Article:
Keywords: Alkaloid – Endophyte – Host-parasite interaction – Poisonous plant – Seed germination – Swainsonine
Authors: Lini K M, Jacob T, Neeta N N
Recieved: 18 May 2021, Accepted: 09 September 2021, Published: 11 October 2021
During a survey and study of black mildew in the Western Ghat’s forests of Malabar Wildlife Sanctuary in Kerala State, the plant Vateria indica (Dipterocarpaceae) was seen to be infected with black mildew causing ectoparasitic foliicolous fungus. A microscopic study of this fungus revealed that it belongs to the Lembosiaceae family. Based on the non-appressoriate mycelia with peculiar nutritional hyphae (haustoria) surrounding the stomata and elongated thyriothecia with longitudinal dehiscence, the present collection has been placed under a new genus Marthomamyces. Based on the morphological characters, it was revealed that the fungus infecting leaves of Vateria indica (Dipterocarpaceae) is Marthomamyces vateriae nom. nov. et stat. nov. Lini K. Mathew, Jacob Thomas and Neeta N. Nair. Echidnodella vateriae Hosag. and Kamar is the synonym of this species.
Keywords: Ascomycetes – Asterinales – Black Mildew fungi – Dipterocarpaceae – Vateria indica
5. Antibacterial profiling of endophytic fungi sourced from Justicia betonica, a medicinal plant from the secluded Western Ghats region
Authors: Parashiva J, Nuthan BR, Rakshith D, Satish S
Recieved: 13 July 2021, Accepted: 15 October 2021, Published: 27 October 2021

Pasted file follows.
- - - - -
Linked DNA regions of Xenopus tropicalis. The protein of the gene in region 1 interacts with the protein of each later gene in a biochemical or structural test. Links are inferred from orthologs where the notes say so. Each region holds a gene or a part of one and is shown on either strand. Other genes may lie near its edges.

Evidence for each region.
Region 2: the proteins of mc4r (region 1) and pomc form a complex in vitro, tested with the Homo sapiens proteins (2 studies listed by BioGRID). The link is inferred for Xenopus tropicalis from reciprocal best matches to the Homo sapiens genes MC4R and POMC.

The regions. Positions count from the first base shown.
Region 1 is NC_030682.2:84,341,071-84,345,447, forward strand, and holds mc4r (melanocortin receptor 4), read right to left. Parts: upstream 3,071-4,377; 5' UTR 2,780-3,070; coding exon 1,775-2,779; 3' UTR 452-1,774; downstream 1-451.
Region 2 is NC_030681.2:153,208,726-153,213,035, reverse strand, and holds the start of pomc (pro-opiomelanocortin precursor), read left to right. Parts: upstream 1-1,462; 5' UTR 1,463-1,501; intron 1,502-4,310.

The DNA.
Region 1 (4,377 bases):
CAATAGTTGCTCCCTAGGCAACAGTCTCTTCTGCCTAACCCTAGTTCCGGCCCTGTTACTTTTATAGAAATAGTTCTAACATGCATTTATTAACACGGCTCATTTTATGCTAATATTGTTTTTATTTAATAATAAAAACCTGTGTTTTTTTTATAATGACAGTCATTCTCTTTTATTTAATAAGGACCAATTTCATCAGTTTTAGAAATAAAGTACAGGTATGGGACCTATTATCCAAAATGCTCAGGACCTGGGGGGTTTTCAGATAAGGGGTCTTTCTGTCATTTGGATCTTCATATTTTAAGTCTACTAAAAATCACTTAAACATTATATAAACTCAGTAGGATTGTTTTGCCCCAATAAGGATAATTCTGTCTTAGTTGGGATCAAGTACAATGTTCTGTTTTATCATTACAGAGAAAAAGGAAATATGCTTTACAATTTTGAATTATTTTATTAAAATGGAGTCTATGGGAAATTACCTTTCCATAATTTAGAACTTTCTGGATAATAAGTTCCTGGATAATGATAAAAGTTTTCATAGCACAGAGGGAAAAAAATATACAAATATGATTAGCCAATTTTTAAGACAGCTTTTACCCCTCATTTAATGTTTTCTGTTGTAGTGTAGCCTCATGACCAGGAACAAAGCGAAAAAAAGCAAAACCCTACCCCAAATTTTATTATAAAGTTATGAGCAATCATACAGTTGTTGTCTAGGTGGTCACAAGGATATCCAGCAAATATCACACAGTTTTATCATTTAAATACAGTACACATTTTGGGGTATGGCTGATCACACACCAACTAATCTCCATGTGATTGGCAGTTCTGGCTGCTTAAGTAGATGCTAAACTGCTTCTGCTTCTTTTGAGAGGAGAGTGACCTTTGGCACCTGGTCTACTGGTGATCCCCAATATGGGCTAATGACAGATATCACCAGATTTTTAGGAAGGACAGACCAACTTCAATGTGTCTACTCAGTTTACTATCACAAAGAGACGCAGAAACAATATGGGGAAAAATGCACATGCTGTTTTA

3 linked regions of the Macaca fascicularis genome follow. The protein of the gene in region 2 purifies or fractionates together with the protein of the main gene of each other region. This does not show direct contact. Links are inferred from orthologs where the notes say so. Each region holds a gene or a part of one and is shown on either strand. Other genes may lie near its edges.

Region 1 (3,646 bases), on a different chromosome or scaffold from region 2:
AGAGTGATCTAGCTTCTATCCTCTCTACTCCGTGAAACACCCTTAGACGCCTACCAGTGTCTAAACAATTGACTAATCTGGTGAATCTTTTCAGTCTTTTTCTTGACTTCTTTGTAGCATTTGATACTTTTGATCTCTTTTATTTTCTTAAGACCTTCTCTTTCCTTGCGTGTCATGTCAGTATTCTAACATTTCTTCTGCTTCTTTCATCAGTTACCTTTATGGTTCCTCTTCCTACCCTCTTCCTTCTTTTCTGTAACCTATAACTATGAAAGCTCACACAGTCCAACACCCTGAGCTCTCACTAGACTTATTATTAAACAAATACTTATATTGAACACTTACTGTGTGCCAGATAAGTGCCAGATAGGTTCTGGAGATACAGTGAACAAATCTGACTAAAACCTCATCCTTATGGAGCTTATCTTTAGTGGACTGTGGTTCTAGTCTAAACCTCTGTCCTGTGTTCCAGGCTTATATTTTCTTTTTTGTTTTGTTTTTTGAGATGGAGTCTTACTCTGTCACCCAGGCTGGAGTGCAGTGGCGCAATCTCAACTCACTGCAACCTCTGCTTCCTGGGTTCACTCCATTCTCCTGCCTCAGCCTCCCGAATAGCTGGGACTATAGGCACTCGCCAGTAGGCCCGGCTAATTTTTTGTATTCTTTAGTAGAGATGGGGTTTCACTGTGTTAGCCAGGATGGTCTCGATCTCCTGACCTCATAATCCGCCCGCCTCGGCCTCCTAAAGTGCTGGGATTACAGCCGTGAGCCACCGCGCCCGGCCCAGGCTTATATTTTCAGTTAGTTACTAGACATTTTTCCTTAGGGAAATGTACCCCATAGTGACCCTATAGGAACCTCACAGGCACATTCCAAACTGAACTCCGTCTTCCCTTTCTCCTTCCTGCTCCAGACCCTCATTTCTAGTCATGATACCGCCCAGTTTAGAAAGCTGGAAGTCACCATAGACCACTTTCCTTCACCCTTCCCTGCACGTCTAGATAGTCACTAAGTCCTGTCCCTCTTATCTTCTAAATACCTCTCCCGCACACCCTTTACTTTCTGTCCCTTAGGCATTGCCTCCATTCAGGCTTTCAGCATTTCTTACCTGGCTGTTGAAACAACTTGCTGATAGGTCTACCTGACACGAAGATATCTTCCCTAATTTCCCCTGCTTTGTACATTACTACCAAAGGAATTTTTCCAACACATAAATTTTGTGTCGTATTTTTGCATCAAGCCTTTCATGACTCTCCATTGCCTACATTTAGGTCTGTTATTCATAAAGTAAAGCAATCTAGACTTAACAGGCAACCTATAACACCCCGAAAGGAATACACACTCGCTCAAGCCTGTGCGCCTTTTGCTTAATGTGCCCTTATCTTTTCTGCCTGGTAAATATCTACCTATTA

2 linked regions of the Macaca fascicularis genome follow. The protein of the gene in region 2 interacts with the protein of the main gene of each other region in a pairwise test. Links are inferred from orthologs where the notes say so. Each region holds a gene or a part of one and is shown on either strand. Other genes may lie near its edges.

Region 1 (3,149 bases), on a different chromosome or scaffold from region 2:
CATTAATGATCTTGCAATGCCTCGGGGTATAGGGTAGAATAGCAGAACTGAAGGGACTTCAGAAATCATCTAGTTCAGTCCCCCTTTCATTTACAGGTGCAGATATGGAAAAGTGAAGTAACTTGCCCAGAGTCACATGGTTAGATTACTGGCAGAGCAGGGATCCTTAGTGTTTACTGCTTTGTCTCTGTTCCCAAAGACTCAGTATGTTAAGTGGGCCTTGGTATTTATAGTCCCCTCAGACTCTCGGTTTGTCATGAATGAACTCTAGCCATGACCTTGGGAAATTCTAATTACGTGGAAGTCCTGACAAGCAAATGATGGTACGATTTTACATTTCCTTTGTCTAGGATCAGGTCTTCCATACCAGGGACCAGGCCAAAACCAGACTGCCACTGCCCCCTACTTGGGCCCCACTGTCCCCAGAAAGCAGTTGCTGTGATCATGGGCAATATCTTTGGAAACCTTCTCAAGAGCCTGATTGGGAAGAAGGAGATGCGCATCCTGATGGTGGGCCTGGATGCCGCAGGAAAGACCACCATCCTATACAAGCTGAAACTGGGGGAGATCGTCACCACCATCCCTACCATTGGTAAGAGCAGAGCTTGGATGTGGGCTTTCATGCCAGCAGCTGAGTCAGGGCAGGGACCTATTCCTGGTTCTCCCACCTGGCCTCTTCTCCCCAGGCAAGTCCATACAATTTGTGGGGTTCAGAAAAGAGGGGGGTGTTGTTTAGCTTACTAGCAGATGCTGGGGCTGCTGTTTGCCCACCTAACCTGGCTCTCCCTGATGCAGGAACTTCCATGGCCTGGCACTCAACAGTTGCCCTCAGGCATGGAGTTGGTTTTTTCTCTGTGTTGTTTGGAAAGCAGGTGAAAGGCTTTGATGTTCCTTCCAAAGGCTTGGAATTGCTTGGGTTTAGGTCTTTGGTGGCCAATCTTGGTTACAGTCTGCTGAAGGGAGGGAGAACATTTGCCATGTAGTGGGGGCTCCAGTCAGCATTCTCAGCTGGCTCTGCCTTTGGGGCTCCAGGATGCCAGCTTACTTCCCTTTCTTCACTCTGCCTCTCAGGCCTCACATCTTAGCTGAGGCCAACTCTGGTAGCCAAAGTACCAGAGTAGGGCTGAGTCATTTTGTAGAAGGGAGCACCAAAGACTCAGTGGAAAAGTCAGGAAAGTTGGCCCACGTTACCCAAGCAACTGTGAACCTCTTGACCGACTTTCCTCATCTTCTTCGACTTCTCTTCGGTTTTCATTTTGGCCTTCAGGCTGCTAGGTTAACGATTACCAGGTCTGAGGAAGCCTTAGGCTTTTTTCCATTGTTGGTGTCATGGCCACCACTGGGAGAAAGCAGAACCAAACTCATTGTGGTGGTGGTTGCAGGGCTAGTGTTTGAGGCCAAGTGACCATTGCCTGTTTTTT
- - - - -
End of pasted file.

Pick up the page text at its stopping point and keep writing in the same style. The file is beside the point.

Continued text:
The present study focused on exploring the endophytic fungal diversity associated with an ethnomedicinally valued plant, Justicia betonica located in the Western Ghats region of Karnataka and evaluation of their antibacterial potential. A total of 210 endophytic fungal isolates were obtained from healthy leaf and stem tissues. The isolates were grouped into 17 distinct genera, including morphospecies. The Colletotrichum is one of the most predominant genera representing 18.1% of the total isolates, followed by Cladosporium (14.8%), Pestalotiopsis (7.14%), and Alternaria (6.7%). The Shannon-wiener diversity (H) showed that fungal diversity in both plant tissues does not have significant differences. The antibacterial potential of the isolates was evaluated using a primary agar plug diffusion technique in which 28 isolates showed prominent antibacterial activity. Nine isolates that showed the highest antibacterial activity were subjected to secondary antibacterial screening using ethyl acetate extracts. The extracts showed varying inhibitory activity against both the pathogens Escherichia coli and Staphylococcus aureus with inhibition zone ranging from 14 to 32 mm. A Xylaria sp. designated as PJJBLF53 displayed the maximum inhibition zone against both the pathogens tested when compared to the standard antibiotic, gentamicin. The study indicates that J. betonica harbors diverse endophytic fungi that possess potent antibacterial potential,